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From women’s empowerment to global epidemiology: Here are six house courses to consider for the spring 2022 semester

Despite the increasing role of technology in higher education, more professors are banning the use of laptops in classrooms in an effort to hold students’ attention.
Despite the increasing role of technology in higher education, more professors are banning the use of laptops in classrooms in an effort to hold students’ attention.

Looking for an interesting course taught by your peers? Here's a list of six open house courses you can take for the spring 2022 semester.

UNICEF’s Humanitarian Revolution: An Innovative Approach to Social Impact

Taught by Alice Wu, Friedl Bldg 216, Th 7:30-9:00 p.m.

This house course explores how UNICEF tackles humanitarian and social issues like child poverty, education, health, gender equality and climate change. Students will further analyze the efficacy of developmental and humanitarian efforts.

Students will also interact with professionals involved in humanitarian and social work. Previous guest speakers included Matt Nash, visiting lecturer at the Sanford School of Public Policy; social innovation entrepreneur Kidus Asfaw; and Christian Snoad, a water, sanitation and hygiene (WASH) innovation consultant at UNICEF.

Drug and Health Politics

Taught by RJ Shah and Ali Jalal, Perkins LINK 088, W 7:00-9:30 p.m.

The course centers on the pharmaceutical industry’s impact on health and political spheres. Students will explore a wide array of topics, such as the opioid crisis and bioterrorism, through debates and conversational activities.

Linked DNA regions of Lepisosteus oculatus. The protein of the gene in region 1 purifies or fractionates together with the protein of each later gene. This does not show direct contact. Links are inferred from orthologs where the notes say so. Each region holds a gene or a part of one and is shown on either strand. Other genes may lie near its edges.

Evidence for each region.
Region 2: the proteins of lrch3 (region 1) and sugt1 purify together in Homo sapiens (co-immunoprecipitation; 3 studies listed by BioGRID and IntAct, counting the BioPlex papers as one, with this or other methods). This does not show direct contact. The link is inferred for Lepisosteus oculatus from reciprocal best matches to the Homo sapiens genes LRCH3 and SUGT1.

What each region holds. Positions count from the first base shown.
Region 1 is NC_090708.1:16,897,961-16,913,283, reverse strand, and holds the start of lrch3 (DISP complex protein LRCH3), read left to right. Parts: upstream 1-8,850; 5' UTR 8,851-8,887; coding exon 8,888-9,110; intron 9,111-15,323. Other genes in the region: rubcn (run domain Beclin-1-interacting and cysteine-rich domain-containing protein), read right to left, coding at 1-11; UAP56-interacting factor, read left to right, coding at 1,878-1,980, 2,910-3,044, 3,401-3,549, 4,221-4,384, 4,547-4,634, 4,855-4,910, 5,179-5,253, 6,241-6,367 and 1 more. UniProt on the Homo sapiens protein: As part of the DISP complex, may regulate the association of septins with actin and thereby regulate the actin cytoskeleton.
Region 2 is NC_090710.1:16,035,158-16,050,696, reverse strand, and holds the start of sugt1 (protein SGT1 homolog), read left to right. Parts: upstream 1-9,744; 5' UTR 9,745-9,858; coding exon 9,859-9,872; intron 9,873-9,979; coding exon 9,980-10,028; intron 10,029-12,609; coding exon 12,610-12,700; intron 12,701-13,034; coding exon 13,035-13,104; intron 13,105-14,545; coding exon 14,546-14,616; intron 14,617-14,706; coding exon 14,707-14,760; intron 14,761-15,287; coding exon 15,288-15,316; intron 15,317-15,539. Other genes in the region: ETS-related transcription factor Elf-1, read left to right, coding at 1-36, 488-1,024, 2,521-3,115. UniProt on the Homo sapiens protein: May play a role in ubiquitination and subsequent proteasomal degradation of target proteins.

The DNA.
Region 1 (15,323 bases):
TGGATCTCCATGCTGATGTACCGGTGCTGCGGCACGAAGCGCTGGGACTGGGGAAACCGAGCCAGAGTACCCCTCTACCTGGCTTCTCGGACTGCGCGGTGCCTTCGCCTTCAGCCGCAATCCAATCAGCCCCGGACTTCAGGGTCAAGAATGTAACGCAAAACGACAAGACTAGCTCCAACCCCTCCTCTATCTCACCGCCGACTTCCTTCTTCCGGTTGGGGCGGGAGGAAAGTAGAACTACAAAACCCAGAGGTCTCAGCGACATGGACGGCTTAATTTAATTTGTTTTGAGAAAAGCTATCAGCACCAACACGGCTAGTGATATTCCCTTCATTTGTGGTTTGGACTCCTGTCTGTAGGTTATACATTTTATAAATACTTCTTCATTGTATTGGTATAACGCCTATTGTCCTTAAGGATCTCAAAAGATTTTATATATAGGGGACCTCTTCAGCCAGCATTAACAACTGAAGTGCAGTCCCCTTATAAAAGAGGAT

Transforming the U.S. Healthcare System

Taught by Michael Lee and Samarth Menta, Perkins LINK 070, Tu 6:00-7:30 p.m.

This course explores pressing movements in healthcare delivery reform and dives into critical American health issues such as the chronic disease burden, the role of Big Pharma and misaligned financial incentives for providers and payers. Students will learn to analyze healthcare through a policy lens and understand how ideas manifest into law.

Global Epidemiology and Impact of Neurological Diseases

Taught by Mohanapriya Cumaran, Akhil Bedapudi and Athena Yao, Perkins LINK 085, Tu 7:00-9:30 p.m.

This course helps students understand neurological diseases, their impacts and potential treatments. Some of the conditions the course dives into include Alzheimer’s, depression, epilepsy and ADHD. Students will further gain a chance to engage with current neuroscience research, faculty and guest speakers. 

Women’s Empowerment at Duke

Taught by Jada Purkett, Gayatri Chintala and Christina Lewis, Perkins LINK 065, M 7:00-8:30 p.m.

This course aims to spread the objectives and missions of the Baldwin Scholars Program by exploring how women empower themselves and one another on campus. It hopes to push students to reevaluate campus culture and group norms. 

Disability Narratives: Justice and Activism

Taught by Josee Li, Perkins LINK 065, We 7:00-9:30 p.m.

This course provides students a deeper understanding of disability justice, activism and allyship through reading, discussing and learning from disability narrative stories. Students will experience interactive lectures, group discussions and talks given by guest speakers. The instructors hope the course will push students to become more involved in disability activism on campus.


Ayra Charania | Senior Editor

Ayra Charania is a Trinity junior and a senior editor of The Chronicle's 118th volume.

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